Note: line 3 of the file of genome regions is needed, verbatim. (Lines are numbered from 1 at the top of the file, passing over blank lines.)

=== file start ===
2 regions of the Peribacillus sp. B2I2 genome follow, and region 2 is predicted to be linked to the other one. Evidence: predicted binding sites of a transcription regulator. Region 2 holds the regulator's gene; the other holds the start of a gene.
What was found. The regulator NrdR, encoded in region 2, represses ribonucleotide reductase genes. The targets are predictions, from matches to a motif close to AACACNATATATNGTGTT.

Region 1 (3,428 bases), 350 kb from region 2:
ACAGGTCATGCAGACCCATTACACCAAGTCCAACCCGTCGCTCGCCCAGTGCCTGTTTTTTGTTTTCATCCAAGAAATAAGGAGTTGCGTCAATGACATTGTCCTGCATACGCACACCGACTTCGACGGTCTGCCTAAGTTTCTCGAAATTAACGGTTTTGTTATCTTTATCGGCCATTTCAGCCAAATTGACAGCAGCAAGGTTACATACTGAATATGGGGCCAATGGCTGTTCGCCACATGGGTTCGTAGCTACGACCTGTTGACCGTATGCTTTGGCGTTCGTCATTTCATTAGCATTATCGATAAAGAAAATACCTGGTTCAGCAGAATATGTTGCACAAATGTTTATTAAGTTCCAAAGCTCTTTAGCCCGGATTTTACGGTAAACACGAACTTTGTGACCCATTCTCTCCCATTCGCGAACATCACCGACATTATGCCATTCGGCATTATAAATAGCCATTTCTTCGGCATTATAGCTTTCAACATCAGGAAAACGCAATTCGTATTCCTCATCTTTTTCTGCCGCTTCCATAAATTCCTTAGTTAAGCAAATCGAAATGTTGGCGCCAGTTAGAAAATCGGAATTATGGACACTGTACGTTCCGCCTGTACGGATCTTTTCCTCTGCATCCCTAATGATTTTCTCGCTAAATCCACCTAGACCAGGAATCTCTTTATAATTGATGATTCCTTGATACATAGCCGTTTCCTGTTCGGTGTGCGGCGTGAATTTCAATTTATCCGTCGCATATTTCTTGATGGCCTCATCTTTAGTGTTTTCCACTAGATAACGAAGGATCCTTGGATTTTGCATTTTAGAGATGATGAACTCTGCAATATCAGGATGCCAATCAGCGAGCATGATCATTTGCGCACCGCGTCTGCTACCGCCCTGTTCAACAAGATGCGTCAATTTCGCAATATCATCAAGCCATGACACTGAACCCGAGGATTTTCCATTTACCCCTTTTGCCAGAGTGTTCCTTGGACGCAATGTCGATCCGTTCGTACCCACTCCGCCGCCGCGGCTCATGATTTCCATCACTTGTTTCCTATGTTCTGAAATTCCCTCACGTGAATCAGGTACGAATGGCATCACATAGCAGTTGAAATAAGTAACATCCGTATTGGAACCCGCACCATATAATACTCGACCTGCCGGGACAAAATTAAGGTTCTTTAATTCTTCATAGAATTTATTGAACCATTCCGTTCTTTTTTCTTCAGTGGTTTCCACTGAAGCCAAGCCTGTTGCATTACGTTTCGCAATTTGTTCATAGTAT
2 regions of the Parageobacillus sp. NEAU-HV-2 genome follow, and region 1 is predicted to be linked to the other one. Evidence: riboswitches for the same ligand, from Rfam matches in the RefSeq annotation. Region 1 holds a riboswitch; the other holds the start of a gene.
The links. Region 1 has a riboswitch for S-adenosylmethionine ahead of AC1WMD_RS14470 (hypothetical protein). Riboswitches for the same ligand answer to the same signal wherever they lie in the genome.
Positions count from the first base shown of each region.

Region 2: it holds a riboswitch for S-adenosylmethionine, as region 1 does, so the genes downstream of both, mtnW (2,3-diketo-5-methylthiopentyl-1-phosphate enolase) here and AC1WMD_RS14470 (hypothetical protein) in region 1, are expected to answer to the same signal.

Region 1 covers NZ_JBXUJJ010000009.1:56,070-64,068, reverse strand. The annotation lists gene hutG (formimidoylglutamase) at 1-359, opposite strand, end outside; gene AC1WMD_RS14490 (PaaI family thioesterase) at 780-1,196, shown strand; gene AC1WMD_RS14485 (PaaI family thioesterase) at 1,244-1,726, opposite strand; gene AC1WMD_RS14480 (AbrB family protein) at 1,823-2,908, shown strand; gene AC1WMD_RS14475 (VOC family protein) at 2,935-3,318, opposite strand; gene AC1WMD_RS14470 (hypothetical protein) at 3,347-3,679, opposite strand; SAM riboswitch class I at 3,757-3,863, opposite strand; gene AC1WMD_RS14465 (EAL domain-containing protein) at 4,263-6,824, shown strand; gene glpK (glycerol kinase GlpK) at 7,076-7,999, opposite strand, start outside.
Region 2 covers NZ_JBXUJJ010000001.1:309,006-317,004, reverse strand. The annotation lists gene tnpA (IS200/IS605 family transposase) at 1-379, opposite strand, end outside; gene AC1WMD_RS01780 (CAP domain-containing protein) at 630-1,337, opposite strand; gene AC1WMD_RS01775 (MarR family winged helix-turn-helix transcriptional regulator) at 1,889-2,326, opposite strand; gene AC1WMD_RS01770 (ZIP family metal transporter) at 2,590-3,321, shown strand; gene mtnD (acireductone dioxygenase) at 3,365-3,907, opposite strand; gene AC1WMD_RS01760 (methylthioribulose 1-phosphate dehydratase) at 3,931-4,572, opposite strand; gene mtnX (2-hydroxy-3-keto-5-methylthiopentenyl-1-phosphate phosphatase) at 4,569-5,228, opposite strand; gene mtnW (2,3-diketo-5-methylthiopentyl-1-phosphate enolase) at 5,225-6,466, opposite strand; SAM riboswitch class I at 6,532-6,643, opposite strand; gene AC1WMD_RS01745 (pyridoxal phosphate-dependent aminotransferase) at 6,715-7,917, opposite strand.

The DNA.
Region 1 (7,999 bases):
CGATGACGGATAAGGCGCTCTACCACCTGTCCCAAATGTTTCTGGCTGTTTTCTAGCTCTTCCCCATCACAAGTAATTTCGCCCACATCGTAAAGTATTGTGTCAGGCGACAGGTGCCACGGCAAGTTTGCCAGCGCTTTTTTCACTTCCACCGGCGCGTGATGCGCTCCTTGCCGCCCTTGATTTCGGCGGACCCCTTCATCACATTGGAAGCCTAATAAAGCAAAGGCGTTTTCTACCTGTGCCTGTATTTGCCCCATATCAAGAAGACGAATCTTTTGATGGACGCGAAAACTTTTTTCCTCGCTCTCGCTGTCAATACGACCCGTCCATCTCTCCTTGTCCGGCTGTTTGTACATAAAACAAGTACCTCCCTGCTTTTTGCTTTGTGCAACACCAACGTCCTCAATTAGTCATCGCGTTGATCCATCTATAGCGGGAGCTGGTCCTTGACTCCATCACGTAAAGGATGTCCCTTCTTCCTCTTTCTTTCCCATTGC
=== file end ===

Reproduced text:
Region 1 (3,428 bases), 350 kb from region 2: